Flat on my stomach on a pile of gravel at a construction site, I hid from my brother and his two friends. The earthy smell and warmth of the crushed rock caressed my body. My brother and his friends were two years older than me, but they let me, a five-year-old girl in a pink jumper and patent leather shoes, tag along on their adventures, probably because there wasn’t a tree I couldn’t climb. On that day, we were playing hide-and-seek on a deserted construction site that was supposed to be off-limits.
If you told my brother and me that something was off-limits, it was the first place we would go, the first thing we would touch, or the first thing we would taste. So there I was grinding gravel dust and dirt into the American-style dress that my mother carefully selected for me to wear that morning. The two braids with bows that my mother artfully prepared on my head already looked like Medusa’s snakes with wild hairs sticking out.
I was the best hider-and-seeker of the group because I had no fear of mud pits, spider-filled closets, or half-filled garbage cans. Winning the game was worth the yelling and spanking that I knew would happen later. Later happened whether I stayed clean or came home looking like a tornado. I learned that I could live through later. Fun now was what mattered.
Besides, why would I want to look like those pretty little American girls on TV? In 1963, we lived in Tokyo, Japan, and I watched America from 5,000 miles away through a box that told me that every little girl wants an Easy Bake Oven. At five, I knew that was a lie since I didn’t want one. My mommy told me that I was so lucky to have brown American hair just like my American dad. But I knew that something was different. My eyes did not look like those American girls’ eyes on TV. The TV was not a mirror for me; it was a house of mirrors.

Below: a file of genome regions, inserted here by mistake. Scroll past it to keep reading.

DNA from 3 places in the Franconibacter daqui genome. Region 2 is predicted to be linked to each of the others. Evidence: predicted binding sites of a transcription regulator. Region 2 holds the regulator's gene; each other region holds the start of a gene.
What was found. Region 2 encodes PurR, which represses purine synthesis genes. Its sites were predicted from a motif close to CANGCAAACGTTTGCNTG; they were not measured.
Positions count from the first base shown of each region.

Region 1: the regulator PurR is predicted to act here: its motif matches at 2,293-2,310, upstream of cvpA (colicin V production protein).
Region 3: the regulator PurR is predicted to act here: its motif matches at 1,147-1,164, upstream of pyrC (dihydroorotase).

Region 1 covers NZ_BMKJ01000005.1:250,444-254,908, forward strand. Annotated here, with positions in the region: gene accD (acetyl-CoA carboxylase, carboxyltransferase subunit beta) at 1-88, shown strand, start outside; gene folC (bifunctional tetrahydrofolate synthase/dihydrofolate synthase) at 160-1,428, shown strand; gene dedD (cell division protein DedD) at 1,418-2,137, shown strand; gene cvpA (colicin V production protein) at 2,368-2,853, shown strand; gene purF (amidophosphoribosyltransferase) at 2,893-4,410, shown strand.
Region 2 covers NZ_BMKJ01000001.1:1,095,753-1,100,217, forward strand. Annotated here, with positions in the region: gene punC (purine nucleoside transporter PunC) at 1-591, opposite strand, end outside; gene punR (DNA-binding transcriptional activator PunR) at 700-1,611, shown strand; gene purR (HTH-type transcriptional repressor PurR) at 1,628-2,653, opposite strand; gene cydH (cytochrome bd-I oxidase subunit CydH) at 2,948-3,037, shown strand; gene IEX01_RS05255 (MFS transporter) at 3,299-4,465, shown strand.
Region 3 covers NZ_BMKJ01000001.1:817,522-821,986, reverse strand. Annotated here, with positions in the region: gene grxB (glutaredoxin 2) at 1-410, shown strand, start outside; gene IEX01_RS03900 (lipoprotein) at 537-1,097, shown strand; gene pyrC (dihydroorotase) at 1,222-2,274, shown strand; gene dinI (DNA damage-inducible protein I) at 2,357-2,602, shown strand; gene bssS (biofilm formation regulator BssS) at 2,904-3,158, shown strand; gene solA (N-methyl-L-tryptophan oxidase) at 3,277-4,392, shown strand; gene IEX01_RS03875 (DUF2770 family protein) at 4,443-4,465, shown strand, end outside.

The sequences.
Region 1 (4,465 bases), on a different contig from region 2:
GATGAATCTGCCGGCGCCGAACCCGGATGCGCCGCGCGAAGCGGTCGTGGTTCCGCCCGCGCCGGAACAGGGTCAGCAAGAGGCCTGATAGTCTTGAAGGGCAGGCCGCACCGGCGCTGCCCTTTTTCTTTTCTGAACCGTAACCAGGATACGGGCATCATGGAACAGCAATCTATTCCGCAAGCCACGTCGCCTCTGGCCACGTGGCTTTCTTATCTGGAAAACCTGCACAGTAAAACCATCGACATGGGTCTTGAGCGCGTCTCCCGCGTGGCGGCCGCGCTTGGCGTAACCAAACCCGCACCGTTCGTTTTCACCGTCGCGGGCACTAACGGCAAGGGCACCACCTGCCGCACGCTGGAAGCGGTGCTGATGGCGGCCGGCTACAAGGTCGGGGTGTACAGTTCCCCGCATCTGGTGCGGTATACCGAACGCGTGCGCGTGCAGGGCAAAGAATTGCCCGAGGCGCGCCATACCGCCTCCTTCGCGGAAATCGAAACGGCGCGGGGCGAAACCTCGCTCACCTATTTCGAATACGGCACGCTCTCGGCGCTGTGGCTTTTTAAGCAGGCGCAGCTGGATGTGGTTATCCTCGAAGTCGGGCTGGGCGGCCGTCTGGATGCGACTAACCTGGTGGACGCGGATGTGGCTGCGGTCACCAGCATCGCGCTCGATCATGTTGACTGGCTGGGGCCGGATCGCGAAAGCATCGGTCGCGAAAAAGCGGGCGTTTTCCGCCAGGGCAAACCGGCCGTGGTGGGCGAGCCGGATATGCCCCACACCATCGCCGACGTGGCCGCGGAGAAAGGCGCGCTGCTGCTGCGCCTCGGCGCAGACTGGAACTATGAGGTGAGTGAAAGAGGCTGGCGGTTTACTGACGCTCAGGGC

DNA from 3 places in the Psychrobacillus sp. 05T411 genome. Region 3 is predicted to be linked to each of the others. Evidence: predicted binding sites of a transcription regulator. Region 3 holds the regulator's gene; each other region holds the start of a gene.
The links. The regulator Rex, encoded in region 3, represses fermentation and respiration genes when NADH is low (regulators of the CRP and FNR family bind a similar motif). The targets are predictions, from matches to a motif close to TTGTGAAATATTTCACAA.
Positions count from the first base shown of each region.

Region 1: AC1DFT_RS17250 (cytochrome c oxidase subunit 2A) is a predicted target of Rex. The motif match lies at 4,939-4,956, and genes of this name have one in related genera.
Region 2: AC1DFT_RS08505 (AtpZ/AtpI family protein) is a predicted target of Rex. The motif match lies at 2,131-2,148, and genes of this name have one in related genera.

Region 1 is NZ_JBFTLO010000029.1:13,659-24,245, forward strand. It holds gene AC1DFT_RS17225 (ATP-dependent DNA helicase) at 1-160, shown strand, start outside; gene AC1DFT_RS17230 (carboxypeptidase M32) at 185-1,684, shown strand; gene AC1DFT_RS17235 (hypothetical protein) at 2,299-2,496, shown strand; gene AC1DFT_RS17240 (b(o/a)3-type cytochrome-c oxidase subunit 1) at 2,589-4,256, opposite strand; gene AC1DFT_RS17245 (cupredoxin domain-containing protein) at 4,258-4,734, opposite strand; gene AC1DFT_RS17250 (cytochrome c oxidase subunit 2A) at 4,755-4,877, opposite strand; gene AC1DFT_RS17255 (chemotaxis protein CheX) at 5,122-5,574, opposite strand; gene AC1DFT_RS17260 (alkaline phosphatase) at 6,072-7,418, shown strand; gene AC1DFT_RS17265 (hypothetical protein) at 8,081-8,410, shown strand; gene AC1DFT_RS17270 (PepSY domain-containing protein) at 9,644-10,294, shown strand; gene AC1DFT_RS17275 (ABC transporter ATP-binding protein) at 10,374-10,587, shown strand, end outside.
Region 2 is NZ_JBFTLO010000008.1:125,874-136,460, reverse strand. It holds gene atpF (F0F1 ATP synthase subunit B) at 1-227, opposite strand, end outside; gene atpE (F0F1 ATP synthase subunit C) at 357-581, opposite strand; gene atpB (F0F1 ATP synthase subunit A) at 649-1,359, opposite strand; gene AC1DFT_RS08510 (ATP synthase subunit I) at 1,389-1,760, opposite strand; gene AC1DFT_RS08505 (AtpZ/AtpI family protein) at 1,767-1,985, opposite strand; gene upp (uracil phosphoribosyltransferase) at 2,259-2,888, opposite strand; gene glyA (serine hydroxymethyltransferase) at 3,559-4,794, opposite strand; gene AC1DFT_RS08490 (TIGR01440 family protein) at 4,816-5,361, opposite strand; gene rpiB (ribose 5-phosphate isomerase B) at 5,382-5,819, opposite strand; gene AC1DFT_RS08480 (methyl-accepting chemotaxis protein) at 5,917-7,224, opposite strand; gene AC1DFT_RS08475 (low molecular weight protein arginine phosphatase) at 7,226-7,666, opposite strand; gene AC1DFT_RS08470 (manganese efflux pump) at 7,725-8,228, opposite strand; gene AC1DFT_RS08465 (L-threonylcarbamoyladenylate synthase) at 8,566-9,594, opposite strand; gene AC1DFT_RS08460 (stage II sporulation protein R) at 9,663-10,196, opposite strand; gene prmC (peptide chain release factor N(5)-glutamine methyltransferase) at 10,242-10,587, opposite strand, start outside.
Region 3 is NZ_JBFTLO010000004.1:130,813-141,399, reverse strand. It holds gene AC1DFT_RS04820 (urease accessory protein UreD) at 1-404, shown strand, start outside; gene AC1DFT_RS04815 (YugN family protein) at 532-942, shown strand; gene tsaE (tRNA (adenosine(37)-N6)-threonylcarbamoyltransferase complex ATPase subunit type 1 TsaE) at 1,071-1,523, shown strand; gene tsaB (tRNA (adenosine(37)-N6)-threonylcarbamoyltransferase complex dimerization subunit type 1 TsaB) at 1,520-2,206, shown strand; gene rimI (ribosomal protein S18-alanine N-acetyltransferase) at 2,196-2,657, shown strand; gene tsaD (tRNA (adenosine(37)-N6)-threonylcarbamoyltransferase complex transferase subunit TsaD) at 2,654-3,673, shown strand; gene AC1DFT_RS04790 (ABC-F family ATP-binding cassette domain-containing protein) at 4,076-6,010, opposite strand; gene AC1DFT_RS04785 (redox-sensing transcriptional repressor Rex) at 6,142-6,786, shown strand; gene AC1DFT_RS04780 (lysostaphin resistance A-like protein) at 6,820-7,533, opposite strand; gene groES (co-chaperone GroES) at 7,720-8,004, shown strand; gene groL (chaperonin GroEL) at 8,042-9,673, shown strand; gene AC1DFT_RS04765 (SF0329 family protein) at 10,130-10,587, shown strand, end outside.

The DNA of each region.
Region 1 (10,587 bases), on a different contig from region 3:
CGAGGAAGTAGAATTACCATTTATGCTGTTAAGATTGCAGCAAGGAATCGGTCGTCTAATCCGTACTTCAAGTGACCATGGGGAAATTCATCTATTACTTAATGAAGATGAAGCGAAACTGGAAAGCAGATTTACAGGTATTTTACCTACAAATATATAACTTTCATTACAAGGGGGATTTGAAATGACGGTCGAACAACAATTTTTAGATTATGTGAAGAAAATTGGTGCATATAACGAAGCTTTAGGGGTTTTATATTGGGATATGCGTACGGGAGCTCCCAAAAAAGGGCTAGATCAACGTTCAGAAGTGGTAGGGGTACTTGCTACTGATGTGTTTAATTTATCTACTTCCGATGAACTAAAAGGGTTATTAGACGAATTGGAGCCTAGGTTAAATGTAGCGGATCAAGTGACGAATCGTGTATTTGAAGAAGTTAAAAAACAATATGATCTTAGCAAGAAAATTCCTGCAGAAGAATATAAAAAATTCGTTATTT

A fifteen-inch, black and white TV sat on the kitchen counter while my Japanese mother in her black stretch pants did leg lifts with Jack LaLanne. After Jack, my mother would move onto to her Good Housekeeping illustrated book that showed how to set a table, how to fix your hair, how to trim your fanny, and how to make your husband happy. I often puzzled over the pictures with the deliriously happy mommies in their fancy dresses and high heels cooking dinner and vacuuming their carpets. Eventually, my mommy would take me to Japanese preschool where I would learn some English.
As a wife of an American soldier, my mother’s training was a full-on doctoral program with serious research in Ladies' Home Journal and Good Housekeeping magazines, a few hours every Saturday at the beauty salon to perfect her Elizabeth Taylor look-alike hairdo, and at least one weekday matinee at the movies with her friends to catch the latest Audrey Hepburn or Doris Day flick. Applying makeup and fixing her hair in the morning took at minimum an hour, if not two. Like the geishas of old, transforming an already pretty face into a work of art was part of the Japanese culture. However, none of it seems to be in my DNA, my hair still sticks out.
I watched my mom from her bedroom door as she powdered her face and applied thick eyeliner in an attempt to Americanize her Asian eyes. Once a month she sat under the giant head-sucking machine at the beauty salon to force curls into her straight hair in an attempt to become Elizabeth Taylor. At night, she slept with plastic curlers in her hair so that it would “turn out right” in the morning.
Perhaps because I realized very early that media distorts reality, or perhaps because I spent time rolling around in mud and gravel, I see popular media as foreign. Although I am now terribly afraid of big spiders and my mother has died, I still see young women, from around the world and America, changing their whole nature and dismissing their whole culture to embrace whatever the little box tells them is desirable. Nothing has changed in fifty years, and I am still a foreigner in a foreign land.
Jeannette Ronson teaches creative writing and memoir at a various colleges and adult education locations in New York and Connecticut. Her essay, “I Am Hawaii Five-O,” was published in Foliate Oak Literary Magazine and nominated for the Best of the Net anthology in 2013.